Back in 2017, I had the privilege of photographing up close and personal a release of endangered Kemp’s ridley sea turtle hatchlings as they “swam” across the sandy beach of Padre Island National Seashore and into the waters of the Gulf of Mexico to begin their life.
I also had the pleasure of interviewing Dr. Donna Shaver, the expert in her field, and the head (at least, back then) of this national seashore’s sea turtle rescue program. Dr. Shaver has put her heart, soul, and smarts into the program to make it world-renown.
I find the article published in today’s edition of the National Parks Traveler very troubling. Like other aspects of life, nowadays, it would seem the non-experts are trying to force out the actual expert. I’m not the least bit impressed with the National Park Service’s superintendent for this national seashore and it makes me sad, angry, and disappointed over the muzzling of Dr. Shaver to keep her from doing the work which has made that program what it is.
To read the article, click on the image above.
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Today’s Feature Story in the National Parks Traveler uses a number of photos I captured during my June 2017 visit to Padre Island National Seashore, where I had the privilege of photographing a couple of endangered Kemp’s ridley sea turtle hatchling releases. There’s been quite a controversy over this hatchling program since the days of the trump administration, and the National Park Service is not looking so good in my eyes regarding this program. I read the article and came away feeling angry and sad.
To read this Special Report, click on the image above.
This image below is one I took while standing stock-still in the sand, surrounded by these nacho-sized little babies as they literally swam in the sand on the beach to reach the water of the Gulf of Mexico at this national seashore. The scientist in charge of this program had been gracious enough to allow me to be in the midst of this release and it was a joyful experience not only for me, but for the almost 1000 spectators who were up at 6:45 a.m. to watch these little guys head out to the sea.
My latest photography column has been published in the National Parks Traveler. It’s about the yin and yang of a composition, Click the image above if you would like to read the article.
My latest Traveler’s Checklist has also been published, and it has a beach theme like the image above, because it’s all about Padre Island National Seashore. To read that article, click on the image above.
A highlight of my summer visit to Padre Island National Seashore a few years ago was the opportunity to photograph a public Kemp’s ridley sea turtle hatchling release into the warm waters of the Gulf of Mexico. If you are thinking of attending a public viewing of the releasing of these nacho-sized little guys, however, you’ll have to wait until 2021, as all public viewings have been canceled for this year due to the coronavirus. As you can see in the last photo, there is definitely NO social distancing of the 700 – 1200 participants who attend these viewings. On that particular day I took the photo, there ended up being 900 people.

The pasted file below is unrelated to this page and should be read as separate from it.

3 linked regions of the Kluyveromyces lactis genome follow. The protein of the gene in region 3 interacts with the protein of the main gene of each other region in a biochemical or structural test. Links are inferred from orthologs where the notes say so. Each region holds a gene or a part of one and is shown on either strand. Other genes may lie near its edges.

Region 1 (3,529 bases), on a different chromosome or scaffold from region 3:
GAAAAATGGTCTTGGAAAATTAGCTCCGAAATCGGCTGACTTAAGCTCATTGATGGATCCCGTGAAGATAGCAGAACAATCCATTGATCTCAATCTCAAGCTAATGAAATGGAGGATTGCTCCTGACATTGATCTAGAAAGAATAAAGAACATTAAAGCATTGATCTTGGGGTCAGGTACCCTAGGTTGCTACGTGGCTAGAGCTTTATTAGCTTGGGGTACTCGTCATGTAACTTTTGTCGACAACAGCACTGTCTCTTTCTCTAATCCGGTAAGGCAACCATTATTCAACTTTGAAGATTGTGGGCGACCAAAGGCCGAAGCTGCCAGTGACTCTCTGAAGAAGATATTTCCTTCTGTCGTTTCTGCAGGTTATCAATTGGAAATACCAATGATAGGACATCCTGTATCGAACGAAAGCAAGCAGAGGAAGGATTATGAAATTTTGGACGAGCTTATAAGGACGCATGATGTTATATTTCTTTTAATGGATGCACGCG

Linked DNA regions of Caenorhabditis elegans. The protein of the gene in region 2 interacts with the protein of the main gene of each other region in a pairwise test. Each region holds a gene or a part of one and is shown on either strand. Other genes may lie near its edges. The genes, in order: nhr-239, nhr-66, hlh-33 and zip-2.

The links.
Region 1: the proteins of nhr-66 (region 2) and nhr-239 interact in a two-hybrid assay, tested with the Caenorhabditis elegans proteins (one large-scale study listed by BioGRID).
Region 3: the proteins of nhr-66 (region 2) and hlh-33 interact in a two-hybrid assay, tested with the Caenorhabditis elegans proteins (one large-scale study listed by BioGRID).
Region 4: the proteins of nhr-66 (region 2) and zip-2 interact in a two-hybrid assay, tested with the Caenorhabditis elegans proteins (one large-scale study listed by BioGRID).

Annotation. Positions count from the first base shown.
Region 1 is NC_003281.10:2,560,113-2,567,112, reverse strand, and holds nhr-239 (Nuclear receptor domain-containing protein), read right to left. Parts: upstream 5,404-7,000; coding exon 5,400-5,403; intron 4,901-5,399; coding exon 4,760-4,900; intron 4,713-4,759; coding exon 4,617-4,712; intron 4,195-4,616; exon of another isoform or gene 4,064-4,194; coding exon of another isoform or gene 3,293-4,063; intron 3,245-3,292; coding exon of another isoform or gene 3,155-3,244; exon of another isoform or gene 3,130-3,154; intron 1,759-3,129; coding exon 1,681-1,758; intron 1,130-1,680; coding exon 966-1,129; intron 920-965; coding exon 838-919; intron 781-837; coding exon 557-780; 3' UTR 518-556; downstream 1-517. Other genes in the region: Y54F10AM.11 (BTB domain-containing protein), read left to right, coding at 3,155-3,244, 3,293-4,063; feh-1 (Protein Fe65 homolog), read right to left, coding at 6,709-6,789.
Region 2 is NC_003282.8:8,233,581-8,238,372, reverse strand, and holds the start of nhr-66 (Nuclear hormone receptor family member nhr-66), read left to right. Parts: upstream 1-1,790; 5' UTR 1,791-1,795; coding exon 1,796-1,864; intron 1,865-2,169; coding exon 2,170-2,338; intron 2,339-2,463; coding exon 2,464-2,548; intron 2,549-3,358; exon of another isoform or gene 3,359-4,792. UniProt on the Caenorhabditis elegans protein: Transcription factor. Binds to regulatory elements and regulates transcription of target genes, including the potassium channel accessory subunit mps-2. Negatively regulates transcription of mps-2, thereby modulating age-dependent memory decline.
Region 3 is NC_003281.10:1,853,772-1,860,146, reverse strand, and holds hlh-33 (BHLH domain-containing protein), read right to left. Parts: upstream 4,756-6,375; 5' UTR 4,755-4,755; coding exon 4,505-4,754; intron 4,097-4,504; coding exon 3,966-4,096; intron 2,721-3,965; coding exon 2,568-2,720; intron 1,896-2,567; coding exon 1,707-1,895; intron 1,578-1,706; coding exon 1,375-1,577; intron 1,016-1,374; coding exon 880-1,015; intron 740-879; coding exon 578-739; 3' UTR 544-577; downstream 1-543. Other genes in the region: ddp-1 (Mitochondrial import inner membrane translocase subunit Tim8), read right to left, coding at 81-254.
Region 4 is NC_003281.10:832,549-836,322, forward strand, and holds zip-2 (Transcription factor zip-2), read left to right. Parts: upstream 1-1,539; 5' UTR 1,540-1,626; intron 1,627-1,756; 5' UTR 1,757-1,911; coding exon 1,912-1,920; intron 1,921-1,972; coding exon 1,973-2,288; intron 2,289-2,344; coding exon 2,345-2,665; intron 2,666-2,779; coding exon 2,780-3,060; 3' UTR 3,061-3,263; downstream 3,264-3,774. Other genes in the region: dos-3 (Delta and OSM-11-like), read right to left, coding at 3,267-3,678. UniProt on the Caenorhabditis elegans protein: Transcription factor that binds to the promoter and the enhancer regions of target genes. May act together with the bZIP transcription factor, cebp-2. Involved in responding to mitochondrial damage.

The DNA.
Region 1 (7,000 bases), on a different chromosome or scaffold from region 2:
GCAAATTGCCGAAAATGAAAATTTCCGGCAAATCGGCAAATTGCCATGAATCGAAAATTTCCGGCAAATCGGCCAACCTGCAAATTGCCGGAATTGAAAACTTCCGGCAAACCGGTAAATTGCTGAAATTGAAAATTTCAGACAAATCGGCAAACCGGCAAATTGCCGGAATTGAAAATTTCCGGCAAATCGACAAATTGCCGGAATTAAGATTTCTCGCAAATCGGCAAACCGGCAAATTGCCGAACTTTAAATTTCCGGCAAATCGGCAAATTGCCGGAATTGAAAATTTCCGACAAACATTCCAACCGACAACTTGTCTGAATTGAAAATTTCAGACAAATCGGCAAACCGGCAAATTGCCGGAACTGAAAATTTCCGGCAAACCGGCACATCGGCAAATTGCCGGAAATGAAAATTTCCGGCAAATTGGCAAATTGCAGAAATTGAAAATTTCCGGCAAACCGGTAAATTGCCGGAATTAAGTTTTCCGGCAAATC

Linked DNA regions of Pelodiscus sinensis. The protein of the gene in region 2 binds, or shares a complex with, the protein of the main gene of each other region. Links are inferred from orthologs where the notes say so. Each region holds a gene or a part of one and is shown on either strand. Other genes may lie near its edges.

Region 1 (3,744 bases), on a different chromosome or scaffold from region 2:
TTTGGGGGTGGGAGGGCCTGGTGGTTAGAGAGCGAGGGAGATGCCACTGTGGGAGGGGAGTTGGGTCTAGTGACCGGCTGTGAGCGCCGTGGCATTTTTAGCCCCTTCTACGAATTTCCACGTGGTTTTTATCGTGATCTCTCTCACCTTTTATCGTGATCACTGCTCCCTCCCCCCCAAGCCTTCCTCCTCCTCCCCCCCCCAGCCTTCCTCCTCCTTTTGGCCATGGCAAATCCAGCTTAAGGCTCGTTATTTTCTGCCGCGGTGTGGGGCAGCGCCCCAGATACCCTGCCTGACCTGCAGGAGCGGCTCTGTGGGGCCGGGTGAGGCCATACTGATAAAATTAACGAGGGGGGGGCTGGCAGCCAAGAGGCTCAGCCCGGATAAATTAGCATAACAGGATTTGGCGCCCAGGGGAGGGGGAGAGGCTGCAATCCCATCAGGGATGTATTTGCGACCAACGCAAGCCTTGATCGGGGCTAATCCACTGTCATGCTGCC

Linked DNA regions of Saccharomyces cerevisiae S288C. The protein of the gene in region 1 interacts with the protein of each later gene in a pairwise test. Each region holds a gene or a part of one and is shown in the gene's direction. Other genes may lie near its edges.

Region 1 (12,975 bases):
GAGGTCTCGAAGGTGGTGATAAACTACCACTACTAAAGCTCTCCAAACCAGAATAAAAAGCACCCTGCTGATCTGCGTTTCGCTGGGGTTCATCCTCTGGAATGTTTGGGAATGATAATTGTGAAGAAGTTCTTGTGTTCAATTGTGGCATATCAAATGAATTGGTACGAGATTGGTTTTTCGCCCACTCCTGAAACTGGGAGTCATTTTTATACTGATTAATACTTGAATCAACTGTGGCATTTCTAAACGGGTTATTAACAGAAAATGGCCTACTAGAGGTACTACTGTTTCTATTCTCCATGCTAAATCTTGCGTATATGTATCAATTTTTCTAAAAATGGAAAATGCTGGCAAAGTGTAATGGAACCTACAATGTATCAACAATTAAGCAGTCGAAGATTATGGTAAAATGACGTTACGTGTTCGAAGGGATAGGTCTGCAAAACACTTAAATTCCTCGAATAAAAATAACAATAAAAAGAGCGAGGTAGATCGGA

How about a nice, peaceful, beach scene colored by the blush of “rosy-fingered dawn” to start your weekend? I have a feeling dawn won’t be as pretty where I live – it’s been overcast with a low cloud ceiling for the past few days.
Padre Island National Seashore in Texas is a great place to watch the sun rise. I got there at dark-thirty a.m. and just watched the play of colors over the sky and Gulf of Mexico, as the shore birds pattered along the water’s edge looking for breakfast.
Happy New Year! The National Parks Traveler published my first article of the New Year regarding photography in our national parks. This first article deals with my five favorite images captured in 2017.
To read more, click on the photo to be taken to the article.
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I’m a little slow about getting back into the swing of things these past couple of weeks. I was in Washington State where I spent a week visiting my sister and her family and then a week in Mount Rainier National Park. While this was going on, the National Parks Traveler published a photo story I wrote about my experience photographing a Kemp’s ridley hatchling release up close and in person, during a few days spent at Padre Island National Seashore back in early June. It was a wonderful, uplifting event and I want to share it here with you readers. Click on the photo to be taken to the article.
All images on these posts are the exclusive property of Rebecca L. Latson and Where The Trails Take You Photography. Please respect my copyright and do not use these images on Pinterest, Facebook, Tumblr, Instagram, Snapchat or any other business, personal or social website, blog site, or other media without my written permission. Thank you.
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